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Food Service Fallout: Coronavirus Closures Hit Ohio Valley Workers

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Photo: Tim Sharp/WOUB

This article was originally published by Ohio Valley ReSource.

Ray’s Harvest House in Albany, Ohio, had to lay off 11 people following Ohio Gov. Mike DeWine’s order that all bars and restaurants close dine-in services. Denise Hager was a cook at the restaurant and said she’ll miss seeing and talking to all of her regular customers. 

“I don’t like it, but then again I don’t have any control,” Hager said.  

Hager said she isn’t sure what she’ll do about the financial hit she’ll take from not working. 

Restaurant owners and food service workers in the Ohio Valley are worried about their livelihoods now that Governors in Kentucky, Ohio and Indiana have ordered all bars and restaurants closed to dine-in customers. Restaurants will still be allowed to take carry out and delivery orders. The move is the latest attempt to slow the spread of the coronavirus and raises further concerns about the economic impact of the pandemic.

Ray’s Harvest House in Albany, Ohio shut down its dine-in operations after Gov. DeWine’s order Sunday. Photo: Tim Sharp/WOUB

Stacy Roof is the president of the Kentucky Restaurant Association. She said she understands why Kentucky Governor Andy Beshear made his decision, but she’s concerned about businesses across the state. 

“I’m disappointed for our businesses because I know they’re fearful and they’re trying to figure out how they’re going to take care of their employees,” she said.   

Roof said it’s difficult for people in the hospitality business to stay home because the nature of the job is serving others. She said another concern is all the food that could go to waste because local restaurants won’t be doing as much business as they normally would.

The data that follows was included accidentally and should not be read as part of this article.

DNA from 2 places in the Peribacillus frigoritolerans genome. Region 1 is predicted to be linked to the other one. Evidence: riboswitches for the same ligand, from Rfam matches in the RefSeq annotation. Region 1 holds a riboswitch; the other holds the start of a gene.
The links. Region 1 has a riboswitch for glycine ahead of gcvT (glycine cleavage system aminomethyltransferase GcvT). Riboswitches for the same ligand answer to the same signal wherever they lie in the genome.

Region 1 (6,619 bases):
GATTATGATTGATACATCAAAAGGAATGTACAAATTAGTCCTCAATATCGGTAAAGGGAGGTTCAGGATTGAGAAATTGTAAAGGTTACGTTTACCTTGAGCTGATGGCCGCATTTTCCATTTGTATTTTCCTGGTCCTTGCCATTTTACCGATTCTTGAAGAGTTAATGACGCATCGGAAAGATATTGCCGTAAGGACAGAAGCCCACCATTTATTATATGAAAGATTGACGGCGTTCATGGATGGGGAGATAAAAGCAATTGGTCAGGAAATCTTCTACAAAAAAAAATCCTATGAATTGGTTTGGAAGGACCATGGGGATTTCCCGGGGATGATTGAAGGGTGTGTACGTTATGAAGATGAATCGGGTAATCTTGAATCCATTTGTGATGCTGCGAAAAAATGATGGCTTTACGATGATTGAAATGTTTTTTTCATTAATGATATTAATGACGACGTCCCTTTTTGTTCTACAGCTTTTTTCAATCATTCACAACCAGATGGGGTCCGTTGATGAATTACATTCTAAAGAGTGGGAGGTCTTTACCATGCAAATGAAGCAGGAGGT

Economists across the region are recommending expanded paid sick leave to keep people home from work when they’re feeling ill, as well as easier access to unemployment benefits. Governors in Kentucky and Ohio have used executive orders to waive the waiting period for unemployment benefits, but that does not address all the concerns.  

Michael Shields is with Policy Matters Ohio, an economic policy group. He said the unemployment benefits Ohio offers need to be expanded so that more workers qualify. 

“In Ohio, the earnings test requires that you earn $269 a week. A minimum-wage worker in the state who works 30 hours a week doesn’t qualify,” he said.  

Shields said only about one in five workers in Ohio who are jobless are receiving unemployment compensation. 

According to the Bureau of Labor Statistics, in 2018, about 746,250 people worked in food prep or service-related jobs across Kentucky, Ohio and West Virginia. 

Tim Sharp from partner station WOUB contributed to this story.